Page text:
Red tide redux

Karenia brevis, the organism that causes red tide blooms, has been observed in various concentrations in four counties of southwest Florida. Let’s hope it’s nowhere near as devastating as the last round.
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When red tide blooms, tourists cancel, boats stay docked and fish leave or die. Nowhere is this more evident than along Florida’s west coast. Again.

With memories still fresh from a 17-month red tide, it’s back again in four southwest counties — Collier, Lee, Charlotte and Sarasota — and it’s creeping north, killing fish and irritating the eyes, noses and lungs of beach-goers. Living in Pinellas County, not far north of the current Karenia brevis observations, I’ve joined area boaters and anglers in saying, “not again.”

The last red tide started in November 2017, lasted through 2018 and finally dissipated in early 2019. Prior to that, red tide hadn’t surfaced in more than a decade. Karenia brevis the organism that causes red tide, is always present in the Gulf of Mexico, but it’s usually dormant. History says the Spanish conquistadors made note of red tide while exploring what’s now Florida in the 15 century. Even today’s scientists can’t predict when or why a bloom will suddenly explode. When it happens, however, there’s no mistaking it.

We moved from the Great Lakes to Florida’s west coast more than 10 years ago. Until that 17-month red tide, we’d never experienced it. But when it hit and we tried to go out to do our usual fishing on the gulf, we were met with many miles of rusty-red water, a foul smell, raspy throats and masses of dead fish. We finally stopped using our boat, as did so many others in our marina.

Without question, red tide negatively impacted boat sales and boating during the last bout. Selling boats was difficult. Gas sales and service orders declined. When we did go out on the boat, we had to avoid the gulf and stay in upper Tampa Bay, which the red tide had spared.

There’s no official estimate of the economic damage that red tide caused for boating businesses on Florida’s west coast. However, the Southwest Florida Marine Industries Association has commissioned a study that’s underway to quantify those damages. Regrettably, the study will likely begin dealing with current blooms, as well.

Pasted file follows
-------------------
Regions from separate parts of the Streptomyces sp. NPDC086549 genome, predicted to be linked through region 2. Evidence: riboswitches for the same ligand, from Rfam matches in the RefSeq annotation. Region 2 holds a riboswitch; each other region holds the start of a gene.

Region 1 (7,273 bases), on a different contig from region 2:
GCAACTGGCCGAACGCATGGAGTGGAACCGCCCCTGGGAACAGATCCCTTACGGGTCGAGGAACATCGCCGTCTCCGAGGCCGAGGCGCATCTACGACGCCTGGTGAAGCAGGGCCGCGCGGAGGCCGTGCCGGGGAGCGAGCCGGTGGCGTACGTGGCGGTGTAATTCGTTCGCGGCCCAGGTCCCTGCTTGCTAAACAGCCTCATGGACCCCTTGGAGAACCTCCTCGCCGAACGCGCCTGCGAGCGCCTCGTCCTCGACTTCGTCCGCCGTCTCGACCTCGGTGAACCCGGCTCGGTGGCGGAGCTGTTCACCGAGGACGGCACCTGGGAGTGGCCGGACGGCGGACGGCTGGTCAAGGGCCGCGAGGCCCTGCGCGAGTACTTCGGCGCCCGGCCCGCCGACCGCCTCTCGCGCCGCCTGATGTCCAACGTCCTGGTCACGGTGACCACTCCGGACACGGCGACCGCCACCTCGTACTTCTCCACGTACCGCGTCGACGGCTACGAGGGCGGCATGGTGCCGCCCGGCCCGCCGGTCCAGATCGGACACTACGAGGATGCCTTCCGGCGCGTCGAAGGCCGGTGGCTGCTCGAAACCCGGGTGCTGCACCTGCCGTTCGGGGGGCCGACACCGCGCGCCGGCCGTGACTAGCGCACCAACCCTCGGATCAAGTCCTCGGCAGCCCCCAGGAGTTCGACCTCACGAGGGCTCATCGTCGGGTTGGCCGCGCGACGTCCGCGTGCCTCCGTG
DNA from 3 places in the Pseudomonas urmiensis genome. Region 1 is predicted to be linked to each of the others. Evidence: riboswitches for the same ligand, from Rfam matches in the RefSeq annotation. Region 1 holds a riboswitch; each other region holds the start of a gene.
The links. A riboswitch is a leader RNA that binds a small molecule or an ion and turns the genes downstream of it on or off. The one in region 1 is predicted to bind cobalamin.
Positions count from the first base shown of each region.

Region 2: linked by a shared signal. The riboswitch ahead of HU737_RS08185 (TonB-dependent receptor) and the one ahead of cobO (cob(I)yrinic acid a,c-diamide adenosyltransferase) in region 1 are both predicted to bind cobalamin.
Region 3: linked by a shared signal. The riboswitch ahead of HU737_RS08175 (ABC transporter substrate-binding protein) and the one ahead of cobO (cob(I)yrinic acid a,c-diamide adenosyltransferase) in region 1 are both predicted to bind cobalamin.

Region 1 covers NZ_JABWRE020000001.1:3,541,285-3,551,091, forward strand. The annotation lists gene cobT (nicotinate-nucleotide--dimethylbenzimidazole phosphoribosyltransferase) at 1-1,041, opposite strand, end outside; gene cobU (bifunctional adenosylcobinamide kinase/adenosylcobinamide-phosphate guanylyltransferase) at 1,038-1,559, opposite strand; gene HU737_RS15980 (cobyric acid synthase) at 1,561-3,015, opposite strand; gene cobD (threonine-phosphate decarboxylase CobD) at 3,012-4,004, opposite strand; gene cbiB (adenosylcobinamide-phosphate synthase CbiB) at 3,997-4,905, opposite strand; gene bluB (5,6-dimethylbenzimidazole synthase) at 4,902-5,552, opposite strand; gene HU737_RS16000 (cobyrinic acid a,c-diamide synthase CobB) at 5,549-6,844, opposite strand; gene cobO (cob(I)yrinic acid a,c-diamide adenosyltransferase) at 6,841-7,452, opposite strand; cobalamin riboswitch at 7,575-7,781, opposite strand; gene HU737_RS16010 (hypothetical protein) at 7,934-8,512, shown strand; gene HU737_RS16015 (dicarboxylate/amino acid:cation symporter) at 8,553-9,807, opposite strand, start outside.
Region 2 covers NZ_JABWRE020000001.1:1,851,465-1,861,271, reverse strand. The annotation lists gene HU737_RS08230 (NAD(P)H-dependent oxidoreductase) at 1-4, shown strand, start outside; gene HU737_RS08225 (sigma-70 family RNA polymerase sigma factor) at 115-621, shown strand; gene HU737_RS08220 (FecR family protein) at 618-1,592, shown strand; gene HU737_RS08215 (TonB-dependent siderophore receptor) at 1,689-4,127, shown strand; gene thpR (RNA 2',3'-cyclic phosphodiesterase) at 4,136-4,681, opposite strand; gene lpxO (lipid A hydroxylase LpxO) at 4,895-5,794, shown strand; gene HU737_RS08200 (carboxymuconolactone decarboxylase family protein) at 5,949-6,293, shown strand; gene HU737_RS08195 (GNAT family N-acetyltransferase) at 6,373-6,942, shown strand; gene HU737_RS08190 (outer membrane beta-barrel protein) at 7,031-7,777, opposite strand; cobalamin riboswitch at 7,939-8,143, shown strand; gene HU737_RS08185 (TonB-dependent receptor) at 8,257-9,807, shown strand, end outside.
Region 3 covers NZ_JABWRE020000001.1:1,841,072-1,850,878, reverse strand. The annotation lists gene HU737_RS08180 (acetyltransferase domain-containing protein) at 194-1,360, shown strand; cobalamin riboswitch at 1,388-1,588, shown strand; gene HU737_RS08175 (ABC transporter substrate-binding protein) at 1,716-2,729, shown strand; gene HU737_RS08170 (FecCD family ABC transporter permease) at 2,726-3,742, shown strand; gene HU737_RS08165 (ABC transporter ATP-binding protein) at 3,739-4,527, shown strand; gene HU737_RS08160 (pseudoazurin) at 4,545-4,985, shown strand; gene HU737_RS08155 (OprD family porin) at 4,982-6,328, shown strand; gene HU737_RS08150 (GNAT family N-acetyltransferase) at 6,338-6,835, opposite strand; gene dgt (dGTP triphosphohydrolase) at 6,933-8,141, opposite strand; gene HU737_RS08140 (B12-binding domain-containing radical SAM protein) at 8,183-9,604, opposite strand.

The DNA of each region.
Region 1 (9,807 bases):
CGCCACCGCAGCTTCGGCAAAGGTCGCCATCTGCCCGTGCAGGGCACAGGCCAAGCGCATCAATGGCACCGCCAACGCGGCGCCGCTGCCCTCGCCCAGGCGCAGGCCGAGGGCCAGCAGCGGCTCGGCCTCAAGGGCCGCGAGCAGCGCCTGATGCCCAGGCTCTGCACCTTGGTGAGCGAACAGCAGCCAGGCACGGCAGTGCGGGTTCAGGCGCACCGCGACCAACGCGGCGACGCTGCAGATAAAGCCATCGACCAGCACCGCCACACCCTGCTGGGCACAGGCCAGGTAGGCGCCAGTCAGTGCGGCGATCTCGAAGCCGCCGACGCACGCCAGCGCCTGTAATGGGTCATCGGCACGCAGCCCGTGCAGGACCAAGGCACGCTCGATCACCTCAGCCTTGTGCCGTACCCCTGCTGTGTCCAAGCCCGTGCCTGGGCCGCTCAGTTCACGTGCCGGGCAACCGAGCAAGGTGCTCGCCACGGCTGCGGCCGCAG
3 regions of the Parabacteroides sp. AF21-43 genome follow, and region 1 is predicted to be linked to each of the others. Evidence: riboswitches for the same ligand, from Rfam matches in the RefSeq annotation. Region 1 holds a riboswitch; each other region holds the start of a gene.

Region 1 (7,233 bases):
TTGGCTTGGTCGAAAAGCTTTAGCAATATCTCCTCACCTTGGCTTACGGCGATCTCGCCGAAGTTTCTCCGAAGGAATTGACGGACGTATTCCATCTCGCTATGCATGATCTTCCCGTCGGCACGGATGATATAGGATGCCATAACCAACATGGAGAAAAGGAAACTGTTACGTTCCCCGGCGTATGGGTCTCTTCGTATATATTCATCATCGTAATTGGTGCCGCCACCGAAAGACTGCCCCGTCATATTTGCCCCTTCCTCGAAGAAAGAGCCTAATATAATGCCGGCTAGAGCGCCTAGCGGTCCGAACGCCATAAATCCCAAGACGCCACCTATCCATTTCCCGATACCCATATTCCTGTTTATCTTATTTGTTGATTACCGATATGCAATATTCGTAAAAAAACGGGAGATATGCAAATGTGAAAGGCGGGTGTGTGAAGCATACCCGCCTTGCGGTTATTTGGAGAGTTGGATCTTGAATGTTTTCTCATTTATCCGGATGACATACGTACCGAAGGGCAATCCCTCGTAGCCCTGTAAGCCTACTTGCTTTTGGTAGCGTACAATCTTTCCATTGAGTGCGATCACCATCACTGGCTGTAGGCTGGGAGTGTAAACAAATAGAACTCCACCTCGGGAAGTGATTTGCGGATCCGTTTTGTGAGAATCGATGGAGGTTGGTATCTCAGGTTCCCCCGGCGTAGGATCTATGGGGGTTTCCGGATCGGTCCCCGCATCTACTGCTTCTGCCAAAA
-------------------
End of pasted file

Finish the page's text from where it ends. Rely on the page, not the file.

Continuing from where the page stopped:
The red tide shouldn’t be confused with the toxic algae blooms that threaten so many of our nation’s lakes and rivers from coast to coast. These algae blooms emanate from human activity – primarily runoff containing phosphorus and nitrogen from farm fertilizers and animal manure spread on crops. But it’s been determined that red tide blooms are greatly heightened and fueled by concurrent algae blooms.

In southwest Florida, for example, phosphorus and nitrogen pour into the coastal waters from the massive sugar cane and farming operations in central Florida — from Lake Okeechobee and down the Caloosahatchee River to the gulf. There are growing calls for new farming regulations that would govern allowable amounts, timing and methods of crop fertilization. But overall, action on the regulatory front has been slow, staved off by a strong farm lobby in many states.

Meanwhile, in southwest Florida last week, fish kills were reported in Charlotte, Lee and Collier counties. In addition, respiratory irritation was reported during the past week in those counties plus Sarasota County. In Sarasota County alone, it was reported that 580,000 pounds of dead fish had to be scooped off beaches with front-end loaders during the last red tide.

And while the current red tide hasn’t reached the levels of 2017-18 — yet — all marine businesses and boaters clearly remember the effects: waterways and beaches littered with thousands of gamefish, manatees, dolphins, sea turtles, seabirds, even a 27-foot whale shark.

We’re praying history won’t repeat itself.

The Florida Fish and Wildlife Conservation Commission updates the status of red tide here.

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